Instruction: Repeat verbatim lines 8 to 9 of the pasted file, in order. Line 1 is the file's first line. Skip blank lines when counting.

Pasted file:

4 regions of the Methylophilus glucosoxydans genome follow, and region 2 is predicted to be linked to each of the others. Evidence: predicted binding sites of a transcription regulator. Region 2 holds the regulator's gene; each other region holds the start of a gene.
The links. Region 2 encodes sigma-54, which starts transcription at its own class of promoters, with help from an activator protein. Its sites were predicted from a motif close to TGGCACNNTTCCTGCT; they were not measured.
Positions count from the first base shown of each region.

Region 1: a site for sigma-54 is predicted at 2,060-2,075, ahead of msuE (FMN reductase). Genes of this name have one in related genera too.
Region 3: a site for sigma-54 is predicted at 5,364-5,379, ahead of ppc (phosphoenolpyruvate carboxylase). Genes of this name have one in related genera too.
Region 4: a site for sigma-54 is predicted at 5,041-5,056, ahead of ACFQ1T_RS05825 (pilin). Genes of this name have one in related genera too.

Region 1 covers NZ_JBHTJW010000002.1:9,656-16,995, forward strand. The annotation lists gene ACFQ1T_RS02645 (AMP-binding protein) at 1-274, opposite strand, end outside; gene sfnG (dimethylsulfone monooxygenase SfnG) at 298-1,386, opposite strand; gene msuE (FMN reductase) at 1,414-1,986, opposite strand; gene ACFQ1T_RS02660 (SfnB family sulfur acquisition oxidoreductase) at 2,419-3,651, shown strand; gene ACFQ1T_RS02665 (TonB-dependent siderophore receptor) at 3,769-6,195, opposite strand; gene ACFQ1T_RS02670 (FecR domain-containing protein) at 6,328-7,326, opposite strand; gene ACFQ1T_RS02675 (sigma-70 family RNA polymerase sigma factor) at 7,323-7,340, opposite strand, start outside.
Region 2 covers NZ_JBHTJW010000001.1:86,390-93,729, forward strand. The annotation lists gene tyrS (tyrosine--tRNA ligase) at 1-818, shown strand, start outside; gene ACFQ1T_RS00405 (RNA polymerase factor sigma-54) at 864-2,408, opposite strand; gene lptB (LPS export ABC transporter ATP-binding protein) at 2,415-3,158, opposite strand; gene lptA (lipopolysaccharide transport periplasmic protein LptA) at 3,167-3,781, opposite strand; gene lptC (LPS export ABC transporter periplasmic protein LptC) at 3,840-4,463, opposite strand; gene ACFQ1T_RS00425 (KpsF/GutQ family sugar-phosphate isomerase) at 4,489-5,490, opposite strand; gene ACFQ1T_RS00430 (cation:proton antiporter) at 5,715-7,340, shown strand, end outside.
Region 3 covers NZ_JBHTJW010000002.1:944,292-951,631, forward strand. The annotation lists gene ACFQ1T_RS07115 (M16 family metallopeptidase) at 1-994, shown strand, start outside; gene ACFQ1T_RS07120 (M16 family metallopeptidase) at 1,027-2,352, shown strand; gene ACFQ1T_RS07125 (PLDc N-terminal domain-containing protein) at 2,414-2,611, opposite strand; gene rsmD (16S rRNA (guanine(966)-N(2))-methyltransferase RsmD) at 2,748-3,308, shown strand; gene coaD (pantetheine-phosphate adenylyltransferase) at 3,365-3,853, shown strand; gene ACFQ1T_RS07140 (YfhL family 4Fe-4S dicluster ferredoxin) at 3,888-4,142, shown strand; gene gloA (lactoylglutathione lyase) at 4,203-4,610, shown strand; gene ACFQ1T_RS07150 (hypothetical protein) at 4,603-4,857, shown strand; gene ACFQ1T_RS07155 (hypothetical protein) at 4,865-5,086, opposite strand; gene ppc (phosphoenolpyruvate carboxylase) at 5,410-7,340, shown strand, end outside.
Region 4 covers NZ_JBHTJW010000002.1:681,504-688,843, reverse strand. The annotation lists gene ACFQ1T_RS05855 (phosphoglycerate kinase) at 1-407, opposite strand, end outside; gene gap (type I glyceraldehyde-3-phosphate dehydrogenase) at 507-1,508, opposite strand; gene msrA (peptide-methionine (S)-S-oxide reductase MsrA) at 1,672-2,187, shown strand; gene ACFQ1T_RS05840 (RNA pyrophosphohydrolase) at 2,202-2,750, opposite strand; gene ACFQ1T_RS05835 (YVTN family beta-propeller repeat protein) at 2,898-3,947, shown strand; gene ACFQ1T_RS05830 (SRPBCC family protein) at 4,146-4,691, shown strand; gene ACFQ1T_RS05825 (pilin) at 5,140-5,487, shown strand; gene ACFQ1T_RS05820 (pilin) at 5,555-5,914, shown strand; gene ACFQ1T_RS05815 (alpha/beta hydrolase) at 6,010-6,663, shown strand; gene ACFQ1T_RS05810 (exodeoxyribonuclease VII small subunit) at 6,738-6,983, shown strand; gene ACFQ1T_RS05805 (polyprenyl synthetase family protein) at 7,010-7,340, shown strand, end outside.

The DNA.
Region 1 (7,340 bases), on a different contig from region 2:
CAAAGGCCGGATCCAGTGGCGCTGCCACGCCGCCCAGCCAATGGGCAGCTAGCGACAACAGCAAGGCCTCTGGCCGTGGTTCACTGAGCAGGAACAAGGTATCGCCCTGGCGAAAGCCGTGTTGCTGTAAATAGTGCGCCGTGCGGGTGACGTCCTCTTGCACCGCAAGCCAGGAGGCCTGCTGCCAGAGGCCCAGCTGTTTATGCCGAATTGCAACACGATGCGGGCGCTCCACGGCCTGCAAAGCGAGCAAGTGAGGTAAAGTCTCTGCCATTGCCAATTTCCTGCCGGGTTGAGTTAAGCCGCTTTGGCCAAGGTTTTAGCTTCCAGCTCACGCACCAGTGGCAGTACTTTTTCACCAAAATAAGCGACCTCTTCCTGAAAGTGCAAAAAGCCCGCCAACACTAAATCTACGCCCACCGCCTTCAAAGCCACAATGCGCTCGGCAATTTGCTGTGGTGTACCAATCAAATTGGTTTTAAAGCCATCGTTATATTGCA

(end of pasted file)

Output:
Region 2 covers NZ_JBHTJW010000001.1:86,390-93,729, forward strand. The annotation lists gene tyrS (tyrosine--tRNA ligase) at 1-818, shown strand, start outside; gene ACFQ1T_RS00405 (RNA polymerase factor sigma-54) at 864-2,408, opposite strand; gene lptB (LPS export ABC transporter ATP-binding protein) at 2,415-3,158, opposite strand; gene lptA (lipopolysaccharide transport periplasmic protein LptA) at 3,167-3,781, opposite strand; gene lptC (LPS export ABC transporter periplasmic protein LptC) at 3,840-4,463, opposite strand; gene ACFQ1T_RS00425 (KpsF/GutQ family sugar-phosphate isomerase) at 4,489-5,490, opposite strand; gene ACFQ1T_RS00430 (cation:proton antiporter) at 5,715-7,340, shown strand, end outside.
Region 3 covers NZ_JBHTJW010000002.1:944,292-951,631, forward strand. The annotation lists gene ACFQ1T_RS07115 (M16 family metallopeptidase) at 1-994, shown strand, start outside; gene ACFQ1T_RS07120 (M16 family metallopeptidase) at 1,027-2,352, shown strand; gene ACFQ1T_RS07125 (PLDc N-terminal domain-containing protein) at 2,414-2,611, opposite strand; gene rsmD (16S rRNA (guanine(966)-N(2))-methyltransferase RsmD) at 2,748-3,308, shown strand; gene coaD (pantetheine-phosphate adenylyltransferase) at 3,365-3,853, shown strand; gene ACFQ1T_RS07140 (YfhL family 4Fe-4S dicluster ferredoxin) at 3,888-4,142, shown strand; gene gloA (lactoylglutathione lyase) at 4,203-4,610, shown strand; gene ACFQ1T_RS07150 (hypothetical protein) at 4,603-4,857, shown strand; gene ACFQ1T_RS07155 (hypothetical protein) at 4,865-5,086, opposite strand; gene ppc (phosphoenolpyruvate carboxylase) at 5,410-7,340, shown strand, end outside.